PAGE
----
Posts Tagged ‘Murry Dickson’

The Kid vs. The Man: Back at Sportsman’s Park

August 27, 2014

The 1946 World Series returned to St. Louis on Sunday, 13 October. The Cardinals need to win to force a game seven. By this point most of the questions raised when the Series began were answered. Only two significant ones were left: how would Ted Williams and Stan Musial do, and who would win.

Harry Brecheen

Harry Brecheen

The Cardinals sent game two starter Harry Brecheen back to the mound. He’d pitched a complete game shutout in his last outing. He didn’t do quite as well this time. He gave up a run in the seventh inning when Rudy York tripled and scored on a sacrifice fly by Bobby Doerr. By that point St. Louis was already ahead 3-0 and would win 4-1. In the third inning they’d bunched together a single, a bunt (by Brecheen), a sacrifice and three more singles to score three runs off Tex Hughson. In the bottom of the eighth Harry Walker reached first on a force out then scored on a double by Marty Marion. Both the same hit and the same inning would loom large in game seven.  For Brecheen it was his second complete game victory.

Enos Slaughter, 15 October 1946

Enos Slaughter, 15 October 1946

The final game was played 15 October 1946 with Boston sending Boo Ferriss to the mound and the Cardinals countering with Murry Dickson. The Bosox got one in the first when Wally Moses singled, went to third on another single, and scored on Dom DiMaggio’s sacrifice fly. The Cards got it back in the bottom of the second when Whitey Kurowski doubled, went to third on a groundout, and then scored on a fly to left. St. Louis took the lead in the fifth when Walker singled, went to second on a bunt, then scored on Dickson’s double. A Red Schoendienst single plated Dickson. It stayed 3-1 until the top of the eighth. Rip Russell singled and Catfish Metkovich doubled to put Russell on third. It was all for Dickson. Manager Eddie Dyer brought Brecheen, the game six winner in to stop the Boston rally. He got two outs, then DiMaggio doubled to tie the games (both runs credited to Dickson). With the score tied, St. Louis Hall of Fame right fielder Enos Slaughter led off the bottom of the eighth with a single. Two outs later he was still parked on first and the score was still tied. That brought up Walker. He doubled off reliever Bob Klinger. Slaughter, with two outs, was off with the pitch. He rounded second, went to third, ran through a stop sign and headed home. The Red Sox fielded the ball cleanly but cutoff man Johnny Pesky hesitated just enough with the relay throw that Slaughter slid home safely with the go ahead run. The play has become famous as “Slaughter’s Mad Dash” and is still one of the more well known plays in World Series lore (and it may have been the deciding factor that got Slaughter into the Hall of Fame). In the ninth Brecheen went back to the mound. York singled as did Doerr. Doerr was erased on a force out by Pinky Higgins. Roy Partee fouled out with runners on first and third, then Ted McBride rolled a grounder to Schoendienst who flipped to Marion for the force that ended the Series. St. Louis had won both the game and Series 4-3. It was Brecheen’s third win.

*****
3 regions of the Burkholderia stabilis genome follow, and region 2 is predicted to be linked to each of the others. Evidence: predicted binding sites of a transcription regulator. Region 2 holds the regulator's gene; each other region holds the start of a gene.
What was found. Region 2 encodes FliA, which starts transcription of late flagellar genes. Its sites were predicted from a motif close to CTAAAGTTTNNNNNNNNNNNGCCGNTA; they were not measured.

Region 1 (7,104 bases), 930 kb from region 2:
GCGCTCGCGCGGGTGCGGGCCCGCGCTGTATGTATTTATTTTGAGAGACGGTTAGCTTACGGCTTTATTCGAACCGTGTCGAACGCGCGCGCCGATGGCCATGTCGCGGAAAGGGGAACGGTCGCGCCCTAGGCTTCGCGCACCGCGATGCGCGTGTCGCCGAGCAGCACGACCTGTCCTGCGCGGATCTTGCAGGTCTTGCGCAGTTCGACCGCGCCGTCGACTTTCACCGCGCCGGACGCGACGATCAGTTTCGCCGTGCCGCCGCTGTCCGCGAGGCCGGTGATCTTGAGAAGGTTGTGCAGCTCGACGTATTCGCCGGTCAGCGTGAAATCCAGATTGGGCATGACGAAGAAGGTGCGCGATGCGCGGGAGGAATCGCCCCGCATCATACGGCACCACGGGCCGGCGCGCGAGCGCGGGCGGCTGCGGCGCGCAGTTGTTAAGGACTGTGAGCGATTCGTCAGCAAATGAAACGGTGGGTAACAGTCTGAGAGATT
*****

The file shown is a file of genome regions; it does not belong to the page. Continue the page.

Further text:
Boston did well in defeat. Williams was a major disappointment hitting .200 with five hits, all singles. He had five walks, five strikeouts, and scored two runs. The big hitting star was Rudy York. He had six hits, four for extra bases (a double, a triple, and two homers). He drove in five and scored six runs. The staff did well enough with a team ERA of 2.95. They gave up 20 earned runs in 28 total runs (and if you ignore the 12-3 blowout in game four they actually gave up fewer runs than the Cards pitchers).

St. Louis had a lot of stars. Slaughter scored the big run while hitting .320. Walker had six RBIs, including the last one. Musial is frequently lambasted for a poor series (and he hit only .222), but he had six hits, five for extra bases (four doubles and a triple), scored three runs, drove in four, had four walks (and two strikeouts), and stole a base (and was immediately picked off). But the big hero was Brecheen. He had two complete games and gave up one run in them. He picked up the win in game seven in relief (although he’d given up the hit that tied the game) and became the first of only three lefties to register three wins in a World Series (Mickey Lolich and Randy Johnson are the others). He was also the second three game winner to pick up one victory in relief (Smokey Joe Wood did it in 1912 and later Johnson did it the same way in 2001). All in all not bad for a .500 pitcher in the regular season (he went 15-15).

It was a terrific World Series. It began a line of three great World Series’ (1947 and ’48 also became famous). It was also the only time both Williams and Musial met in a Series. For Williams it was his single Series. For Musial it was his last. He, at least, went out on a winning note.

 

 

The Kid vs. The Man: Fenway

August 25, 2014

With the 1946 World Series tied at one win apiece, the action moved to Fenway Park in Boston. If either team could sweep in Fenway, the Series would end. A split would send the teams back to Sportsman’s Park for at least one game. The question of using the “Williams Shift” was answered in St. Louis, but the question of how well Ted Williams and Stan Musial would do remained, as did the question of how well each pitching staff would hold up.

Rudy York

Rudy York